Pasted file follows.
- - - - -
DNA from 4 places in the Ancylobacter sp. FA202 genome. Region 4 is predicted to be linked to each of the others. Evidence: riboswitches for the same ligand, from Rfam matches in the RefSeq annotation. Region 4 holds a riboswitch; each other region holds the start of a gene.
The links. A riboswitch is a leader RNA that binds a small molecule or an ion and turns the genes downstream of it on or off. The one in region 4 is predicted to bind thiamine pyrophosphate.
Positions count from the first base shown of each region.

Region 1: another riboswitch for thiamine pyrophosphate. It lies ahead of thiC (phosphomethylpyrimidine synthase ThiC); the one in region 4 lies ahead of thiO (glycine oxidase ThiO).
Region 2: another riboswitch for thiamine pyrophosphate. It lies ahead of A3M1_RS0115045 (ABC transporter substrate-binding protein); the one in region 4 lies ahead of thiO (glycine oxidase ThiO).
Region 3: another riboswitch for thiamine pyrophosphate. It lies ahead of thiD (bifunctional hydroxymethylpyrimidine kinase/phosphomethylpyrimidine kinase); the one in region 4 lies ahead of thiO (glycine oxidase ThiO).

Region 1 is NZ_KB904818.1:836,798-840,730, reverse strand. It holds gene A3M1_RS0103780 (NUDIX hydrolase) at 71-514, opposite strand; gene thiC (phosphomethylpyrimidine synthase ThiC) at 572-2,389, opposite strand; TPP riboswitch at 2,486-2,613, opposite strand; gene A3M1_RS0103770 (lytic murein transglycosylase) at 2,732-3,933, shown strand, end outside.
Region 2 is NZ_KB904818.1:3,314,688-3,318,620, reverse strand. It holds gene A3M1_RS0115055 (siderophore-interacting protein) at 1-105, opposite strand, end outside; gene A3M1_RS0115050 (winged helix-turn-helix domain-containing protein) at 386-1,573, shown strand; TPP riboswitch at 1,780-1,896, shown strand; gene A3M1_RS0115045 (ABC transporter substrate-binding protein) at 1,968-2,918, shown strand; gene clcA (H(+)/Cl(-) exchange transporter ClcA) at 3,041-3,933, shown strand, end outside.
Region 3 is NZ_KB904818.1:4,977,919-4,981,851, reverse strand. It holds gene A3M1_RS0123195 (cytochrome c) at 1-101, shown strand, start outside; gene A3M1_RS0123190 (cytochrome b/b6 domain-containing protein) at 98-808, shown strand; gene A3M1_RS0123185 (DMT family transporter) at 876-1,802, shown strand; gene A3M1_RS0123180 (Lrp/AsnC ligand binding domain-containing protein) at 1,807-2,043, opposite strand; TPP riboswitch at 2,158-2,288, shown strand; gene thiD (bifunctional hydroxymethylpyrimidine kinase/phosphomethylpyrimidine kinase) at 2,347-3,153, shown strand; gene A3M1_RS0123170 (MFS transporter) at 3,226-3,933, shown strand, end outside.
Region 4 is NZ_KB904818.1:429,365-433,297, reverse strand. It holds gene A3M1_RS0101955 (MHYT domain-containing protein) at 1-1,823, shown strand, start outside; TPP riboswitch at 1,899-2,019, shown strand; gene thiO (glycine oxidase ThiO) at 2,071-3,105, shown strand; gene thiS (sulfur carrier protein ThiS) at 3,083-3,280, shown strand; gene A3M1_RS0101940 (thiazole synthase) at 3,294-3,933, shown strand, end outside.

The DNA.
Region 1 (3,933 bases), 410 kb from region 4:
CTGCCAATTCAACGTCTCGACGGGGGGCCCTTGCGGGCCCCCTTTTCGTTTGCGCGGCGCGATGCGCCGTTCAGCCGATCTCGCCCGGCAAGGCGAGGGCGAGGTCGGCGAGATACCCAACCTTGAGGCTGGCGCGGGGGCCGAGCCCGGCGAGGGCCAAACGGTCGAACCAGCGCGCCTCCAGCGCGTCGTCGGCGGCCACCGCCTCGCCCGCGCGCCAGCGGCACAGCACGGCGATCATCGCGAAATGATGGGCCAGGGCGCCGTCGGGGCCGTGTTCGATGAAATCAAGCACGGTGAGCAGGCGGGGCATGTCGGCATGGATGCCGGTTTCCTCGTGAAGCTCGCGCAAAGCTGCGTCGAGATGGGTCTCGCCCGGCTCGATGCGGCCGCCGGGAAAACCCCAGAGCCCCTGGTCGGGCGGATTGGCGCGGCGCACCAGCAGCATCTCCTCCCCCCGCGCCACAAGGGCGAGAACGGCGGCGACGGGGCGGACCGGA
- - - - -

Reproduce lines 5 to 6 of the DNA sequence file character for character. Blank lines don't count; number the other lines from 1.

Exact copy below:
Region 2: another riboswitch for thiamine pyrophosphate. It lies ahead of A3M1_RS0115045 (ABC transporter substrate-binding protein); the one in region 4 lies ahead of thiO (glycine oxidase ThiO).
Region 3: another riboswitch for thiamine pyrophosphate. It lies ahead of thiD (bifunctional hydroxymethylpyrimidine kinase/phosphomethylpyrimidine kinase); the one in region 4 lies ahead of thiO (glycine oxidase ThiO).